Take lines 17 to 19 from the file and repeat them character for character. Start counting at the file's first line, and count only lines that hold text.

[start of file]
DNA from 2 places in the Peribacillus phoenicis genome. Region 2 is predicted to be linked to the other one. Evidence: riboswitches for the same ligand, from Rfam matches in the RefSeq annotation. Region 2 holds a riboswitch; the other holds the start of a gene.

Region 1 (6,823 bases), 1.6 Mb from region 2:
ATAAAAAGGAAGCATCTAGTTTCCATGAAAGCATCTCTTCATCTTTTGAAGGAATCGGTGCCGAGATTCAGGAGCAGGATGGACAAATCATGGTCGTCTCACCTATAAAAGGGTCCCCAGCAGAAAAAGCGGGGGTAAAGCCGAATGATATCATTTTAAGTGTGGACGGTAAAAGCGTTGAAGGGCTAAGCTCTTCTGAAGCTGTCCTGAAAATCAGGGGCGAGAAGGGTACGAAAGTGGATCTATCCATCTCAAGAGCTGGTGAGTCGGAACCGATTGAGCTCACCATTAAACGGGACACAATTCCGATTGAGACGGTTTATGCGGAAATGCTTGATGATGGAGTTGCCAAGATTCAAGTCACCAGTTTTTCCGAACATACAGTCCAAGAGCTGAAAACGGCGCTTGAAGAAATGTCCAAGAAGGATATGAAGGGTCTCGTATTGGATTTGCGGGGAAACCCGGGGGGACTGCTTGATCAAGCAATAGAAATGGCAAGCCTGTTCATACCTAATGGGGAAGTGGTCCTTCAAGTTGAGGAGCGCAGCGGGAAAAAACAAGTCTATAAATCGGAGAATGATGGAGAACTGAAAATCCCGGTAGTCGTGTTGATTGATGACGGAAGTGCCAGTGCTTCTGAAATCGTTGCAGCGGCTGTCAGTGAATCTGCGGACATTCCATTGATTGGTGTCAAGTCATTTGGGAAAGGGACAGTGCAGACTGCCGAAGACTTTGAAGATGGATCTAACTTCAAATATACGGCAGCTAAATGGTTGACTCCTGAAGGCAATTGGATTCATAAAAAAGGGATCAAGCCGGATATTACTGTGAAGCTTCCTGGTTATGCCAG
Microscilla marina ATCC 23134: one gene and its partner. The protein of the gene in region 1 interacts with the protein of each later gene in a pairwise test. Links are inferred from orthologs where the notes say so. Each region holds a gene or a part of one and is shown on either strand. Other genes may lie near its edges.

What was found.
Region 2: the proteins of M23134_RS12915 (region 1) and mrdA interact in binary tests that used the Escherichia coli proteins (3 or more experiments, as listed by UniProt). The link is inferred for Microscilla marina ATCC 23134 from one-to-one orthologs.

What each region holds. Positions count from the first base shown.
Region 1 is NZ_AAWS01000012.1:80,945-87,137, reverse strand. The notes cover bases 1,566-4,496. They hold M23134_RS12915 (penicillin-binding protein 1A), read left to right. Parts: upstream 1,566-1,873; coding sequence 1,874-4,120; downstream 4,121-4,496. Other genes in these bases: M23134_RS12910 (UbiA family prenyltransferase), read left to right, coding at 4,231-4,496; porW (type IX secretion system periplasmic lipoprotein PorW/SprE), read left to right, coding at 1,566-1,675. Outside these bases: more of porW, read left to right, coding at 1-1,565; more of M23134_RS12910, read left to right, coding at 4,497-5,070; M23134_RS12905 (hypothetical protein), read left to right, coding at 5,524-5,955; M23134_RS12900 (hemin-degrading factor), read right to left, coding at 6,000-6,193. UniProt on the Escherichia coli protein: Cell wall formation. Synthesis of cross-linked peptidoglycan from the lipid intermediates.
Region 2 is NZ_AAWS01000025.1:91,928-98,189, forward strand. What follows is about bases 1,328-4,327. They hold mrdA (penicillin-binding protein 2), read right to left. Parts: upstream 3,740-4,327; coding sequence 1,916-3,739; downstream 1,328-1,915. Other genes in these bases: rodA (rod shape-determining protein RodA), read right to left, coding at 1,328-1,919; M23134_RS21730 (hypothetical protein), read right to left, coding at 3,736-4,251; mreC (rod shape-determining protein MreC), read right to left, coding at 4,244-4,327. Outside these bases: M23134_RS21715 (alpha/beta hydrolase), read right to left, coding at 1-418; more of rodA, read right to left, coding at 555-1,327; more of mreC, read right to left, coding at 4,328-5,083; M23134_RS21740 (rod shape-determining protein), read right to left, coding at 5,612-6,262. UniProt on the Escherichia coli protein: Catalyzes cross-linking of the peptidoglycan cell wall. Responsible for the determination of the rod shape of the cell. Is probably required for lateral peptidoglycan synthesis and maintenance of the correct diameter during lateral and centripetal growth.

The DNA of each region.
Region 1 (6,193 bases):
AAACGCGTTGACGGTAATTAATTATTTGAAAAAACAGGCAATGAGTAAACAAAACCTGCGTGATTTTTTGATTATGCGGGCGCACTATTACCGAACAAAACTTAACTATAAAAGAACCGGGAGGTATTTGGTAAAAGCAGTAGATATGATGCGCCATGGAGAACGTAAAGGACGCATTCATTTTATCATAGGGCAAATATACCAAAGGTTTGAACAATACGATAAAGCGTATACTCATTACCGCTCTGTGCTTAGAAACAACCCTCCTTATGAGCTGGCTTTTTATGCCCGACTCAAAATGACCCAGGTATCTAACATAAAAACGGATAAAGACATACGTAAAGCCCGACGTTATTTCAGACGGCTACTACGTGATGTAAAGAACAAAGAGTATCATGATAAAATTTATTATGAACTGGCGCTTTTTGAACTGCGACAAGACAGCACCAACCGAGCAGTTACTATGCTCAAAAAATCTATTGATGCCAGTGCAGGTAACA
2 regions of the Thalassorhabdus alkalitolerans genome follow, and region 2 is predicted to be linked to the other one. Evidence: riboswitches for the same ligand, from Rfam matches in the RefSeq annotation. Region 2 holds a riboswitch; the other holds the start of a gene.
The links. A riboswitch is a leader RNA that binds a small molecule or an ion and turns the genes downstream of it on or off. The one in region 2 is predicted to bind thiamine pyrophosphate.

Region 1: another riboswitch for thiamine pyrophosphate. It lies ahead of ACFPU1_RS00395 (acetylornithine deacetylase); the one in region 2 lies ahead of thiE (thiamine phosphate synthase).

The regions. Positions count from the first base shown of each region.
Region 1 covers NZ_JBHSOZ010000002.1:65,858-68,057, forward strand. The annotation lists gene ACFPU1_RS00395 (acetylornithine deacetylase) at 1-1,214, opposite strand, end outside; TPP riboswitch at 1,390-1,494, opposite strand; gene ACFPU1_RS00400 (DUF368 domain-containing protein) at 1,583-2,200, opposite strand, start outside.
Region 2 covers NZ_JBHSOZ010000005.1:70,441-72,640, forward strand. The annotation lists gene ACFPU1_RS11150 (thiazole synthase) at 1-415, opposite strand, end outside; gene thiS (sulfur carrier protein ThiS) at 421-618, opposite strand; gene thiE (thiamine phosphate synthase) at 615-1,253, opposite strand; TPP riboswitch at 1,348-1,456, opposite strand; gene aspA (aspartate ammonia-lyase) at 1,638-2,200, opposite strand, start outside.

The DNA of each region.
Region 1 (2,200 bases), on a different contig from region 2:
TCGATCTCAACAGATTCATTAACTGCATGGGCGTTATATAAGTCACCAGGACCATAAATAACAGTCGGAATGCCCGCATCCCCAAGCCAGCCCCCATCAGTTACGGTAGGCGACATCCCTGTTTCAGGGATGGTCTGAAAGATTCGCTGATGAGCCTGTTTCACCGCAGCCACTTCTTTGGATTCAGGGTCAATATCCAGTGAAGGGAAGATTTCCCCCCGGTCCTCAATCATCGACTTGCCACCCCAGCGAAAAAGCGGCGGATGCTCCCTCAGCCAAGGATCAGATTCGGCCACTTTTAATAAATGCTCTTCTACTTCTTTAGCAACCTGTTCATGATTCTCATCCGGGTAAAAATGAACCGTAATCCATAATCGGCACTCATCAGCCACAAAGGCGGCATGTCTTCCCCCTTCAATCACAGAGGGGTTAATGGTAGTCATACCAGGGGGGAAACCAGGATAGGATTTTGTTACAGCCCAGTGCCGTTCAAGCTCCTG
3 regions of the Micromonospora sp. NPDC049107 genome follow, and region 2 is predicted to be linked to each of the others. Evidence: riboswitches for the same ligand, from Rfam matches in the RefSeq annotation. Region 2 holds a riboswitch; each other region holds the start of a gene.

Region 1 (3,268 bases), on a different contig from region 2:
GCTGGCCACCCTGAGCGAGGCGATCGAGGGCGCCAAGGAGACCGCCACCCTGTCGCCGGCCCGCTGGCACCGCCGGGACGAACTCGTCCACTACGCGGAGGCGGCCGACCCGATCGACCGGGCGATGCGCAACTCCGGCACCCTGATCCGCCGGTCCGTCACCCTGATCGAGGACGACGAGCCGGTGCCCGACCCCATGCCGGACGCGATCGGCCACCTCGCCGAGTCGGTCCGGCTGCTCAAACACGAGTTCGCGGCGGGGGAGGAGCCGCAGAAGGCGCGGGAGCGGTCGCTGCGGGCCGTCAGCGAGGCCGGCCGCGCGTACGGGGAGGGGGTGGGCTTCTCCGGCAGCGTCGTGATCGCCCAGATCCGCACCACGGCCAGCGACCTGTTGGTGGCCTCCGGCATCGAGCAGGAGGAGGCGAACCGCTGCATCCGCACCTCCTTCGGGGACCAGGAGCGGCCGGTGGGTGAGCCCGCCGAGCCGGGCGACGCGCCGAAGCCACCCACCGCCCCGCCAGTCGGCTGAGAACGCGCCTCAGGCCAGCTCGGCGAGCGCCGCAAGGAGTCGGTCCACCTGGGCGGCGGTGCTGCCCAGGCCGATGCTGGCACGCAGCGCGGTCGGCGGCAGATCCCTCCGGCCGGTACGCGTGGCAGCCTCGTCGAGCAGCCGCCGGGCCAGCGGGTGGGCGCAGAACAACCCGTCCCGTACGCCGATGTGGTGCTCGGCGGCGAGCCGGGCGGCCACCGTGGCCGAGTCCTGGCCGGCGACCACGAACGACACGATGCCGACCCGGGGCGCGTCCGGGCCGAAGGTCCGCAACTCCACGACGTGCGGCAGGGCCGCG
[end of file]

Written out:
Region 1 covers NZ_JBHSOZ010000002.1:65,858-68,057, forward strand. The annotation lists gene ACFPU1_RS00395 (acetylornithine deacetylase) at 1-1,214, opposite strand, end outside; TPP riboswitch at 1,390-1,494, opposite strand; gene ACFPU1_RS00400 (DUF368 domain-containing protein) at 1,583-2,200, opposite strand, start outside.
Region 2 covers NZ_JBHSOZ010000005.1:70,441-72,640, forward strand. The annotation lists gene ACFPU1_RS11150 (thiazole synthase) at 1-415, opposite strand, end outside; gene thiS (sulfur carrier protein ThiS) at 421-618, opposite strand; gene thiE (thiamine phosphate synthase) at 615-1,253, opposite strand; TPP riboswitch at 1,348-1,456, opposite strand; gene aspA (aspartate ammonia-lyase) at 1,638-2,200, opposite strand, start outside.

The DNA of each region.